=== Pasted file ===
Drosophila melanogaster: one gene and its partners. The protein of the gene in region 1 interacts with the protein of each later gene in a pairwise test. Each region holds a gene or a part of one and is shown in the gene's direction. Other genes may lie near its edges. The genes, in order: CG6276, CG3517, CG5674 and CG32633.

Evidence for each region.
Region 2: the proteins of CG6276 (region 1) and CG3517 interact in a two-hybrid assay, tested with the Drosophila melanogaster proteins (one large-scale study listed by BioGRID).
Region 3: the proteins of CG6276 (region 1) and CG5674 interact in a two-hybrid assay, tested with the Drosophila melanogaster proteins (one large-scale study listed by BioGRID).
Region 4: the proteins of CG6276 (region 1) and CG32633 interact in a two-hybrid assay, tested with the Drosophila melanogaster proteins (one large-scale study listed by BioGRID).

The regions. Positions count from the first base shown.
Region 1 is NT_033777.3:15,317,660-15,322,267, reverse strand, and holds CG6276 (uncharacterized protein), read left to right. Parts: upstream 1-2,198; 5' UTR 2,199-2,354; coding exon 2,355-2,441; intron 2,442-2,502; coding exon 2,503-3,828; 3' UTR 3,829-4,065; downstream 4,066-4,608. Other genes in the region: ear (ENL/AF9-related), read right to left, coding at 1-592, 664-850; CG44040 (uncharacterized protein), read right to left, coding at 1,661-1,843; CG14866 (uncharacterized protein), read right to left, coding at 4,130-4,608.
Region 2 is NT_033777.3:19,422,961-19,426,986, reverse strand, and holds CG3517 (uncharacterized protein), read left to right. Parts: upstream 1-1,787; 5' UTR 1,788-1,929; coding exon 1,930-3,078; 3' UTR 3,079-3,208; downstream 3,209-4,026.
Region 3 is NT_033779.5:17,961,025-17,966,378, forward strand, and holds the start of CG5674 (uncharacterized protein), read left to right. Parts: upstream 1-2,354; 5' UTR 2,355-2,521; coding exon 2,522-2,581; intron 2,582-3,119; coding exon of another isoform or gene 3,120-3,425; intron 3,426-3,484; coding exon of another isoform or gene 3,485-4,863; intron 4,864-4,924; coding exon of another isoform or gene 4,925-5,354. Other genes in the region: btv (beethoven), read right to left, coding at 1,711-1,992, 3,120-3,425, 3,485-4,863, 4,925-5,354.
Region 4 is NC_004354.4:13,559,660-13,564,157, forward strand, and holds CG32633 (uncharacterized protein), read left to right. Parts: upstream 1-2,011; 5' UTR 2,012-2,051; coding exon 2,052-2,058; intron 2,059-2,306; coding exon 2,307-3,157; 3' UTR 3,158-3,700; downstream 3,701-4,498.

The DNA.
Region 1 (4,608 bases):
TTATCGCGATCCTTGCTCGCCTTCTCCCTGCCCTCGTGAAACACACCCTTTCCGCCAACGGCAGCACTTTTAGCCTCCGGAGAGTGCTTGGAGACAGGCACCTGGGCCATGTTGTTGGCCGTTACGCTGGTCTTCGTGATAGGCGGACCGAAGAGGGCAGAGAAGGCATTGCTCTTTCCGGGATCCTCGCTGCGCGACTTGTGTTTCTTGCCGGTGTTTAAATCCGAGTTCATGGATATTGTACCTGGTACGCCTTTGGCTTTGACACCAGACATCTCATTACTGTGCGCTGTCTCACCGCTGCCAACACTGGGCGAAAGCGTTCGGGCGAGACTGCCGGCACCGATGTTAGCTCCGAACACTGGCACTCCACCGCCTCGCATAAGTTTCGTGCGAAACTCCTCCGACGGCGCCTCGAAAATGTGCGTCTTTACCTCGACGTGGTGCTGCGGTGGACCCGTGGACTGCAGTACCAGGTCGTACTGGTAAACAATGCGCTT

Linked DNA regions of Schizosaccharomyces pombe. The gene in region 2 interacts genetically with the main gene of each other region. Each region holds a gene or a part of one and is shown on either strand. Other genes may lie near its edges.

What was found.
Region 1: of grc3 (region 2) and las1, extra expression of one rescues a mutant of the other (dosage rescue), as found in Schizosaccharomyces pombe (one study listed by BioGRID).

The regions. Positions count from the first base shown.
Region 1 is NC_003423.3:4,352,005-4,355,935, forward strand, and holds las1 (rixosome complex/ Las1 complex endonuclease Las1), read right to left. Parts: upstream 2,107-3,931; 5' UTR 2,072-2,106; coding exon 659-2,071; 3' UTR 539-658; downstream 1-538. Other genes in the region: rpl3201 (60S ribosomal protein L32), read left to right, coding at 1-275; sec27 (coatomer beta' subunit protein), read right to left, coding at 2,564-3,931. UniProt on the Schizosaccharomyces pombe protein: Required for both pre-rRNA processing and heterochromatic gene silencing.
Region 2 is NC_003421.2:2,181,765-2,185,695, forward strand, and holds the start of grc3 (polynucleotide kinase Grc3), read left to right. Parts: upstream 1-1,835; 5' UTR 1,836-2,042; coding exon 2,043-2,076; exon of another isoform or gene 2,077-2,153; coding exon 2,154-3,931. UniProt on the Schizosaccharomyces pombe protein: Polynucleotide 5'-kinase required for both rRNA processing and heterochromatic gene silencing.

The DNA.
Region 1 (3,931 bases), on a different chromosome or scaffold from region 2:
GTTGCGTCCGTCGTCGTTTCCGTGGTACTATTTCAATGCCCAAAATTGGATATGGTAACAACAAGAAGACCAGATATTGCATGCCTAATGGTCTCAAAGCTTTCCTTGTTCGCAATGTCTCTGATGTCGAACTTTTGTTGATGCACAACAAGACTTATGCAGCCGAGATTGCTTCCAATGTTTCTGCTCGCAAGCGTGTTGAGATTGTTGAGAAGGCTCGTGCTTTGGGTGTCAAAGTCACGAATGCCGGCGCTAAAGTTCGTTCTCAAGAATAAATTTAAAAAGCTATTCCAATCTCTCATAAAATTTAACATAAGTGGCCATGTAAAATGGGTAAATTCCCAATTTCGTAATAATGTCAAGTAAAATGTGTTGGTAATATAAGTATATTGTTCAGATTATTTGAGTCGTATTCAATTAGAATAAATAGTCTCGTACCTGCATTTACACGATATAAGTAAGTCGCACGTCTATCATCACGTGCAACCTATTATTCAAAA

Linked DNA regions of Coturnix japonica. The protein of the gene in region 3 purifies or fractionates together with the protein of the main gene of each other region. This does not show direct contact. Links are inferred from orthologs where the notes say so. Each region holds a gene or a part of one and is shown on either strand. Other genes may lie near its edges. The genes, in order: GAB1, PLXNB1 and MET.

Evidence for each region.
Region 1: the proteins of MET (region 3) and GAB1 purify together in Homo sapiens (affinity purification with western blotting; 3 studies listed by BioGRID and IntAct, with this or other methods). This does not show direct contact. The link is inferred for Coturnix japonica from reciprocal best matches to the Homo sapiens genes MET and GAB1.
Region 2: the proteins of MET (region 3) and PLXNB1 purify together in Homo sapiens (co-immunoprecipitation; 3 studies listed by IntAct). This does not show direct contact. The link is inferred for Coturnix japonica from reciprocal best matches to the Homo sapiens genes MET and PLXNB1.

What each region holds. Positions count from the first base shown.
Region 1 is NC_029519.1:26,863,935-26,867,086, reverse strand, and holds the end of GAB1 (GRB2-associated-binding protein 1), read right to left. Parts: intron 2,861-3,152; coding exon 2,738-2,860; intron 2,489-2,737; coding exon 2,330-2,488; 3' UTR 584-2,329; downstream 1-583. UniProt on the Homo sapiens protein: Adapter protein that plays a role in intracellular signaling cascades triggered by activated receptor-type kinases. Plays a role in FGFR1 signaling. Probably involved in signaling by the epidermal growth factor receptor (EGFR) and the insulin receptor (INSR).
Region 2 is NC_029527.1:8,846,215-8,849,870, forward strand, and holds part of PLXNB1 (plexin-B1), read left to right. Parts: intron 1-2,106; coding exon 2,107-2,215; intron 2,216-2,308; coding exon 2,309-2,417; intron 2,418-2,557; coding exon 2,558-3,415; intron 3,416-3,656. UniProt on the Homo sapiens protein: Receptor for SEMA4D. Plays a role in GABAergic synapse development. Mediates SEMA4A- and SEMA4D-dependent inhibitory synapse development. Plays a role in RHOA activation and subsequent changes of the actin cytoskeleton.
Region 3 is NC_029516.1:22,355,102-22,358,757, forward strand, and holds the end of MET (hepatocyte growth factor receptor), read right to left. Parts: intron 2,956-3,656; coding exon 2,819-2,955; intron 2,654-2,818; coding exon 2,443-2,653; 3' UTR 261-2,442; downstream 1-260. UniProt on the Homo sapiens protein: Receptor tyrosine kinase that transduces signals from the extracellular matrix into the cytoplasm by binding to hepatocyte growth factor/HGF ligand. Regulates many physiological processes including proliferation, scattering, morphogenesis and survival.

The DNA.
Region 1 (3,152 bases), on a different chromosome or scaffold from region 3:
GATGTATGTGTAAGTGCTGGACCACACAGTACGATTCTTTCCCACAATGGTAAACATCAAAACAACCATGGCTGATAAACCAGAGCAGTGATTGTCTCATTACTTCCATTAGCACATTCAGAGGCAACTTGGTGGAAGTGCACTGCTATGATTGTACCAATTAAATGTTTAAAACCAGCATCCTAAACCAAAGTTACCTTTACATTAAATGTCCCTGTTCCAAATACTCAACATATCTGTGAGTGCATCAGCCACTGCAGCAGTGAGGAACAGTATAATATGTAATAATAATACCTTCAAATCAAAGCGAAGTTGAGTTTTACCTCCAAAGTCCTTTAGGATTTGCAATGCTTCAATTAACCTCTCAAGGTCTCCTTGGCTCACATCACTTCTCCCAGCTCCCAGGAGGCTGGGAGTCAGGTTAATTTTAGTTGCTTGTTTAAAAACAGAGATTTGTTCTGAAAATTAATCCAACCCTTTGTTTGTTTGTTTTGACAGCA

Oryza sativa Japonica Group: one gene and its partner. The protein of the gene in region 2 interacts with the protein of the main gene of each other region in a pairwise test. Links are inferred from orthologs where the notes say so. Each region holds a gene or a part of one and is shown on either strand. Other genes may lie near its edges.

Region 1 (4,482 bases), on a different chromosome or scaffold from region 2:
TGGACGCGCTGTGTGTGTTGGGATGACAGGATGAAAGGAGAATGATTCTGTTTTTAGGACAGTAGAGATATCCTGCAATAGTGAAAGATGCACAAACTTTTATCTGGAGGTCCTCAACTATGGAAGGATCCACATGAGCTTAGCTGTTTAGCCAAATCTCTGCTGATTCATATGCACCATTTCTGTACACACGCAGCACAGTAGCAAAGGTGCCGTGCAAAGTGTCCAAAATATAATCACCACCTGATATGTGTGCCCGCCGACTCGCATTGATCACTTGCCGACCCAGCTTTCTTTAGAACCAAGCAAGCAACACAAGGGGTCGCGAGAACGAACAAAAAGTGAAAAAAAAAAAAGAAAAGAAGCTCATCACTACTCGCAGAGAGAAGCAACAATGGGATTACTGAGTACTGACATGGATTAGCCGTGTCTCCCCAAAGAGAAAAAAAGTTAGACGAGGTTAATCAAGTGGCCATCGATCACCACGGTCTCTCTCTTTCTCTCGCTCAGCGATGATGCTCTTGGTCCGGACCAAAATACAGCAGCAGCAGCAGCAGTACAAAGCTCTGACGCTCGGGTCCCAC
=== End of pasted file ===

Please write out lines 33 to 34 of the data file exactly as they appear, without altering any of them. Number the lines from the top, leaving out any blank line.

GATGTATGTGTAAGTGCTGGACCACACAGTACGATTCTTTCCCACAATGGTAAACATCAAAACAACCATGGCTGATAAACCAGAGCAGTGATTGTCTCATTACTTCCATTAGCACATTCAGAGGCAACTTGGTGGAAGTGCACTGCTATGATTGTACCAATTAAATGTTTAAAACCAGCATCCTAAACCAAAGTTACCTTTACATTAAATGTCCCTGTTCCAAATACTCAACATATCTGTGAGTGCATCAGCCACTGCAGCAGTGAGGAACAGTATAATATGTAATAATAATACCTTCAAATCAAAGCGAAGTTGAGTTTTACCTCCAAAGTCCTTTAGGATTTGCAATGCTTCAATTAACCTCTCAAGGTCTCCTTGGCTCACATCACTTCTCCCAGCTCCCAGGAGGCTGGGAGTCAGGTTAATTTTAGTTGCTTGTTTAAAAACAGAGATTTGTTCTGAAAATTAATCCAACCCTTTGTTTGTTTGTTTTGACAGCA

Oryza sativa Japonica Group: one gene and its partner. The protein of the gene in region 2 interacts with the protein of the main gene of each other region in a pairwise test. Links are inferred from orthologs where the notes say so. Each region holds a gene or a part of one and is shown on either strand. Other genes may lie near its edges.